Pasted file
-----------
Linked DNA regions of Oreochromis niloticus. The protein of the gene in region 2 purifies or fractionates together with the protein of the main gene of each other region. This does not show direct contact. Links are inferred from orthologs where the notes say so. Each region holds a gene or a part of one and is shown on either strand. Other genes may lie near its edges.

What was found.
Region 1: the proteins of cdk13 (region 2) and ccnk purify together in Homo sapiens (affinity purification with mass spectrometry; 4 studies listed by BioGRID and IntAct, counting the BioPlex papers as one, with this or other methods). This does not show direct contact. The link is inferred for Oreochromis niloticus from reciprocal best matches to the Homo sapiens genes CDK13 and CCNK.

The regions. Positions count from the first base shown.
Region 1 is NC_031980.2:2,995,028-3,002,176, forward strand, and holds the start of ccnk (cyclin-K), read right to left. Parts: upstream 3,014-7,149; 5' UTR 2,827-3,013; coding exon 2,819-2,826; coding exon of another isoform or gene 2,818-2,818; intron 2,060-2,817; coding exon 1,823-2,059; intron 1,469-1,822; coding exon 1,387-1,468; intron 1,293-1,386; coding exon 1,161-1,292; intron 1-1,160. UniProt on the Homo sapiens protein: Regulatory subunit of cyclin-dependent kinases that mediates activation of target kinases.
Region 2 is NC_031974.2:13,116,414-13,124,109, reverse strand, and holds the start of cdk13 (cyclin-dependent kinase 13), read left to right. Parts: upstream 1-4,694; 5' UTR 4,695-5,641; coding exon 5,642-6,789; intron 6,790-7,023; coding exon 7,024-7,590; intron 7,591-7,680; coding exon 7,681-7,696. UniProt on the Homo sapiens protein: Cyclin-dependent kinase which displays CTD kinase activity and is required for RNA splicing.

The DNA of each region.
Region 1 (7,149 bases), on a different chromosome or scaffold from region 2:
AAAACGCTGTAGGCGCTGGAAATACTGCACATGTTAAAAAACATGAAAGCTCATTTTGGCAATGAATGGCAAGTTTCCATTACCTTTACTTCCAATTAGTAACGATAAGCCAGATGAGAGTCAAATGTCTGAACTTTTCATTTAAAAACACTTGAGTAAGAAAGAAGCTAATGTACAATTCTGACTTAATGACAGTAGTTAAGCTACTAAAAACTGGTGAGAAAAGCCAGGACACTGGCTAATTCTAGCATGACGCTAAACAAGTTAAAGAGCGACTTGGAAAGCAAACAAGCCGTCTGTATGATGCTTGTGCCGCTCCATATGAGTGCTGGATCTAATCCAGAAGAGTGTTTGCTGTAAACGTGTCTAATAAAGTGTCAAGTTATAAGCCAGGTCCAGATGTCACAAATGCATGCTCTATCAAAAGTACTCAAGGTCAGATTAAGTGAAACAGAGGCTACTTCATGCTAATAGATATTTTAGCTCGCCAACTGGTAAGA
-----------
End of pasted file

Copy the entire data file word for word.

Linked DNA regions of Oreochromis niloticus. The protein of the gene in region 2 purifies or fractionates together with the protein of the main gene of each other region. This does not show direct contact. Links are inferred from orthologs where the notes say so. Each region holds a gene or a part of one and is shown on either strand. Other genes may lie near its edges.

What was found.
Region 1: the proteins of cdk13 (region 2) and ccnk purify together in Homo sapiens (affinity purification with mass spectrometry; 4 studies listed by BioGRID and IntAct, counting the BioPlex papers as one, with this or other methods). This does not show direct contact. The link is inferred for Oreochromis niloticus from reciprocal best matches to the Homo sapiens genes CDK13 and CCNK.

The regions. Positions count from the first base shown.
Region 1 is NC_031980.2:2,995,028-3,002,176, forward strand, and holds the start of ccnk (cyclin-K), read right to left. Parts: upstream 3,014-7,149; 5' UTR 2,827-3,013; coding exon 2,819-2,826; coding exon of another isoform or gene 2,818-2,818; intron 2,060-2,817; coding exon 1,823-2,059; intron 1,469-1,822; coding exon 1,387-1,468; intron 1,293-1,386; coding exon 1,161-1,292; intron 1-1,160. UniProt on the Homo sapiens protein: Regulatory subunit of cyclin-dependent kinases that mediates activation of target kinases.
Region 2 is NC_031974.2:13,116,414-13,124,109, reverse strand, and holds the start of cdk13 (cyclin-dependent kinase 13), read left to right. Parts: upstream 1-4,694; 5' UTR 4,695-5,641; coding exon 5,642-6,789; intron 6,790-7,023; coding exon 7,024-7,590; intron 7,591-7,680; coding exon 7,681-7,696. UniProt on the Homo sapiens protein: Cyclin-dependent kinase which displays CTD kinase activity and is required for RNA splicing.

The DNA of each region.
Region 1 (7,149 bases), on a different chromosome or scaffold from region 2:
AAAACGCTGTAGGCGCTGGAAATACTGCACATGTTAAAAAACATGAAAGCTCATTTTGGCAATGAATGGCAAGTTTCCATTACCTTTACTTCCAATTAGTAACGATAAGCCAGATGAGAGTCAAATGTCTGAACTTTTCATTTAAAAACACTTGAGTAAGAAAGAAGCTAATGTACAATTCTGACTTAATGACAGTAGTTAAGCTACTAAAAACTGGTGAGAAAAGCCAGGACACTGGCTAATTCTAGCATGACGCTAAACAAGTTAAAGAGCGACTTGGAAAGCAAACAAGCCGTCTGTATGATGCTTGTGCCGCTCCATATGAGTGCTGGATCTAATCCAGAAGAGTGTTTGCTGTAAACGTGTCTAATAAAGTGTCAAGTTATAAGCCAGGTCCAGATGTCACAAATGCATGCTCTATCAAAAGTACTCAAGGTCAGATTAAGTGAAACAGAGGCTACTTCATGCTAATAGATATTTTAGCTCGCCAACTGGTAAGA